Directed and written by John Hughes, 1986. IMDB
So, way back in my teen years, we had a VHS tape of this, which friends and I played and played and played, probably racking up more rewatches than any other movie in my life. So it was a pleasure to break it out for our 11 year-old, some some 37 years later (!), to see whether it still holds up, and find that it really does.
By chance this was the week after we'd just watched The Blues Brothers, so we got to compare and contrast two movies set in Chicago - a privileged white story, and a poverty stricken, largely colored one, which even share scenes filmed in the very same restaurant.
Back then, I had no idea who Ben Stein was, so it was amusing to see him now and suddenly join the dots. Apparently his infamous "voodoo economics" speech had no script and was ad-libbed.
Reviewing Rooney's comical attempts to break into the Buellers' house made me realize for the first time that this was Hughes' dry-run at what would become Home Alone.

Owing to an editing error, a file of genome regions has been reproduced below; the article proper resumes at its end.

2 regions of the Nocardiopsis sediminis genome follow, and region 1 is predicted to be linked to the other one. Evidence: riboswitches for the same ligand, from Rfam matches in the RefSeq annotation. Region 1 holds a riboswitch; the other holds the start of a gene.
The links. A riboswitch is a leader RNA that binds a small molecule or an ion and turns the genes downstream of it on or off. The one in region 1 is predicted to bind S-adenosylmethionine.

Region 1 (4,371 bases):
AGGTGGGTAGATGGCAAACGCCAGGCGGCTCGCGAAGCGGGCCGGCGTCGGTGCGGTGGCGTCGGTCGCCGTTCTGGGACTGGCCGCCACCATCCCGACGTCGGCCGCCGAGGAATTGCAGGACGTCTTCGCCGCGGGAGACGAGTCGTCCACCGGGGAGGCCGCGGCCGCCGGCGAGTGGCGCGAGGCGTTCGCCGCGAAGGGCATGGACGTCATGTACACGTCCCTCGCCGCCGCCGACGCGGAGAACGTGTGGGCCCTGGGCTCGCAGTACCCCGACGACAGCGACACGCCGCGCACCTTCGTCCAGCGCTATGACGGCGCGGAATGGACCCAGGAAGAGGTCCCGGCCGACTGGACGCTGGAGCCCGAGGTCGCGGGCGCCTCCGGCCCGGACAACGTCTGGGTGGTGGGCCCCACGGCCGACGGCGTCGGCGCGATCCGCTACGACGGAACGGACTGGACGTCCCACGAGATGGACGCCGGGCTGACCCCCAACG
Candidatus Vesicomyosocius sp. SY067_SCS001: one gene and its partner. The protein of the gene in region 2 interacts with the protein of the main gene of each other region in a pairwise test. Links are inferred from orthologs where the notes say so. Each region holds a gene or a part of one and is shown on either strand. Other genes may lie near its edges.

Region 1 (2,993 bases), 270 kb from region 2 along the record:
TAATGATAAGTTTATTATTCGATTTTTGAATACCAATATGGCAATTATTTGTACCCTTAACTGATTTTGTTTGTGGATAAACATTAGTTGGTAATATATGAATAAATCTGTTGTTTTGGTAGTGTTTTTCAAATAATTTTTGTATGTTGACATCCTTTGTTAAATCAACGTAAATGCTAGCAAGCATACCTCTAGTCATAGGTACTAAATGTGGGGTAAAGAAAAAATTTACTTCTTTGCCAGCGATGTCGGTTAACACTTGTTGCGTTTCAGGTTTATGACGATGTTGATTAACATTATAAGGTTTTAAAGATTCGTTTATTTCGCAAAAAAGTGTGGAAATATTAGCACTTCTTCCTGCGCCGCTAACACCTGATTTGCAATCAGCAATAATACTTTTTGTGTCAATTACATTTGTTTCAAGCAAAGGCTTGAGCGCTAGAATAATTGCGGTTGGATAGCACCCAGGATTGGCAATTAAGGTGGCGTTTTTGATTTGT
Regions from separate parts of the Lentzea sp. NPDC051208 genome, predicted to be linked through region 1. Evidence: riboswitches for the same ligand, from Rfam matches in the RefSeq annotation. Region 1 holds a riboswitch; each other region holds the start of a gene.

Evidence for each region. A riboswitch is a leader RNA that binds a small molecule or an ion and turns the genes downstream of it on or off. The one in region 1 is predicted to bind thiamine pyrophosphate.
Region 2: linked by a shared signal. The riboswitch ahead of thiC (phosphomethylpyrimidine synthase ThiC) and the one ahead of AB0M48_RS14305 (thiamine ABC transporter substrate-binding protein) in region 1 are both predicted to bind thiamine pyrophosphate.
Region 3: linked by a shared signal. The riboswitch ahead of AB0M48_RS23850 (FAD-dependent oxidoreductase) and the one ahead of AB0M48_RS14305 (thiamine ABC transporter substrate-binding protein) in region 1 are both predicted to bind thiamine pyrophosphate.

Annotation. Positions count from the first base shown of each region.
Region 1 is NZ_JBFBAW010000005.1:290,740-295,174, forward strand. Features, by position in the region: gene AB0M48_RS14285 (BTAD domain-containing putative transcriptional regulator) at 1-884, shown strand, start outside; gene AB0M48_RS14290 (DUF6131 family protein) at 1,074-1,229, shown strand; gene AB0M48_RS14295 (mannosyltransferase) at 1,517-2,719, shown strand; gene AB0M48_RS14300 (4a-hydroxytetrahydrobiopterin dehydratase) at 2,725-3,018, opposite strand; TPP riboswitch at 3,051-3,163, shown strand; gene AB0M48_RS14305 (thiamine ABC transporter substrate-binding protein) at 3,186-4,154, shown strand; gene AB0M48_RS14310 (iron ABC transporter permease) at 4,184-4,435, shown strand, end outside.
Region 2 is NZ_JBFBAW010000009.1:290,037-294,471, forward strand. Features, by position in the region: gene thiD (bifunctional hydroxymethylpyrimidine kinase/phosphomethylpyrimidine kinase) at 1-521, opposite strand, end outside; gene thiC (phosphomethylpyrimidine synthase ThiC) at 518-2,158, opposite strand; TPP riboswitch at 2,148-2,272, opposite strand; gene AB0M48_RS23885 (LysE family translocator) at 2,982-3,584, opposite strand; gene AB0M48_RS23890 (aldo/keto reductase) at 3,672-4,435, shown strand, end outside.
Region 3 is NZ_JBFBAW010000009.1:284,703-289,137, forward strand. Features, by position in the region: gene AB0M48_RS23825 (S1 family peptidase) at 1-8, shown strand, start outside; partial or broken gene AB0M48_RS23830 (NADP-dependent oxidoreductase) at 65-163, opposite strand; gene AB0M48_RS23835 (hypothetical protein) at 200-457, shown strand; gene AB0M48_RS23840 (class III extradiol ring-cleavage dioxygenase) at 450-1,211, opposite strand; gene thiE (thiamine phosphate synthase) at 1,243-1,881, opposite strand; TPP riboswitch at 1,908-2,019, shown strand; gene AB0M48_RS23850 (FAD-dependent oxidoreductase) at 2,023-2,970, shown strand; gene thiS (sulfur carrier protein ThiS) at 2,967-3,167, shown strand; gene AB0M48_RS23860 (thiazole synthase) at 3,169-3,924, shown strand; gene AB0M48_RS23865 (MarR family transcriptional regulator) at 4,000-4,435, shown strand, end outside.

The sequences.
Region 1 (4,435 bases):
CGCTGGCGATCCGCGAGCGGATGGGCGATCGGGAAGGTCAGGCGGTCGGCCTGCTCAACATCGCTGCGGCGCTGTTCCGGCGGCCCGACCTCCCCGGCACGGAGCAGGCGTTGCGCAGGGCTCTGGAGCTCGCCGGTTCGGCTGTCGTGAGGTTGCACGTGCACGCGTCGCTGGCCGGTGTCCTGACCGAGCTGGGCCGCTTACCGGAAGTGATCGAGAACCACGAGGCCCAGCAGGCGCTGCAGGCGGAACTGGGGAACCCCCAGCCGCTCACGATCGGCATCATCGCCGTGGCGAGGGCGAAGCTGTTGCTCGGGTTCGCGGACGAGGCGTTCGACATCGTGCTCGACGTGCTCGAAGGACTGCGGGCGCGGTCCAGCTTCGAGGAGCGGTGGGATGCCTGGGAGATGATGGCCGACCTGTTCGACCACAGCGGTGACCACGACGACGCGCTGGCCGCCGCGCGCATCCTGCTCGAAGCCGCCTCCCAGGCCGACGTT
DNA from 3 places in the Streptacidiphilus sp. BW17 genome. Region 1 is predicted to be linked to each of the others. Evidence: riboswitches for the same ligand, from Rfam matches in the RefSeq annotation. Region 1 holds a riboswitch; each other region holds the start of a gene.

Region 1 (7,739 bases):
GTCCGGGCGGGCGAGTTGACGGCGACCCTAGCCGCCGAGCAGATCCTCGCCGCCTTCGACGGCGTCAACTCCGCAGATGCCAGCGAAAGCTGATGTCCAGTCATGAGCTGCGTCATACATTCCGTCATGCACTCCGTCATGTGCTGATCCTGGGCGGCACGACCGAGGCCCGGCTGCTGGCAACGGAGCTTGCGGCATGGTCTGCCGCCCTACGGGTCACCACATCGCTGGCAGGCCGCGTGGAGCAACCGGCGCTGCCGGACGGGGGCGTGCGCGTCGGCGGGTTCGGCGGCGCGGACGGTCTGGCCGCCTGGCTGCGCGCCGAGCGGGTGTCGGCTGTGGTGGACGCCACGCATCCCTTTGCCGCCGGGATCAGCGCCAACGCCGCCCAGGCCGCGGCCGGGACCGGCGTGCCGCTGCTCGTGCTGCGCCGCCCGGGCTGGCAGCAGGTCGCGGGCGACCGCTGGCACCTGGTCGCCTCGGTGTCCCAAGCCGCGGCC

I had always been frustrated that I'd never been able to lay my hands on the "You're not dying" song that Cameron plays while sick in his bedroom (i.e. here's the few seconds of it on Youtube, exactly as it appears in the movie.)
Now we have the Internet, I can see that this failure wasn't exactly my fault - there is no such song. The few bars we hear were whipped up by Ira Newborn specially for the film, based on an old Louis Armstrong song, Let My People Go. Fortunately for us, one man was obsessed about it enough to actually recreate a full length song based on the snippets from the movie. Here is Daniel Simone's Let My Cameron Go, is full of a lush Pink Floyd sound, and ripe with the sort of ecstatic anticipation that even Roger Waters would be proud of.
Duly added to my rotation for next time I'm sick.